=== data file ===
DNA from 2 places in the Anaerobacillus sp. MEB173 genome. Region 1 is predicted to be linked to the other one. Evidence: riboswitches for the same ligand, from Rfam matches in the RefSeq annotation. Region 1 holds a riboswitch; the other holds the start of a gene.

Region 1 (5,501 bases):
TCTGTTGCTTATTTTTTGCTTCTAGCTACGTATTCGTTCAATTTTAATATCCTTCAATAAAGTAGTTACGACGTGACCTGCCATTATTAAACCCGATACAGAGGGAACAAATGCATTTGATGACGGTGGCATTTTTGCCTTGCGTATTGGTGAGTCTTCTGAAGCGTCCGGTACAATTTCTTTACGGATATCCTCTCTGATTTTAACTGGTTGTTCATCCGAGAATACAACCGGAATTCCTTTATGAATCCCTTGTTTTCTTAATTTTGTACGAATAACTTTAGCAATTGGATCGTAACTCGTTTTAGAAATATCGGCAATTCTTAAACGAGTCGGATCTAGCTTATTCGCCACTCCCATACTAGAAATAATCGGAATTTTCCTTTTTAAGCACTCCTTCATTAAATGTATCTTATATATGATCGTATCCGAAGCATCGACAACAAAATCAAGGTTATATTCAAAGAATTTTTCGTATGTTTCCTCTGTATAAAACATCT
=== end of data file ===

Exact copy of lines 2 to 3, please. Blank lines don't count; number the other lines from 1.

Region 1 (5,501 bases):
TCTGTTGCTTATTTTTTGCTTCTAGCTACGTATTCGTTCAATTTTAATATCCTTCAATAAAGTAGTTACGACGTGACCTGCCATTATTAAACCCGATACAGAGGGAACAAATGCATTTGATGACGGTGGCATTTTTGCCTTGCGTATTGGTGAGTCTTCTGAAGCGTCCGGTACAATTTCTTTACGGATATCCTCTCTGATTTTAACTGGTTGTTCATCCGAGAATACAACCGGAATTCCTTTATGAATCCCTTGTTTTCTTAATTTTGTACGAATAACTTTAGCAATTGGATCGTAACTCGTTTTAGAAATATCGGCAATTCTTAAACGAGTCGGATCTAGCTTATTCGCCACTCCCATACTAGAAATAATCGGAATTTTCCTTTTTAAGCACTCCTTCATTAAATGTATCTTATATATGATCGTATCCGAAGCATCGACAACAAAATCAAGGTTATATTCAAAGAATTTTTCGTATGTTTCCTCTGTATAAAACATCT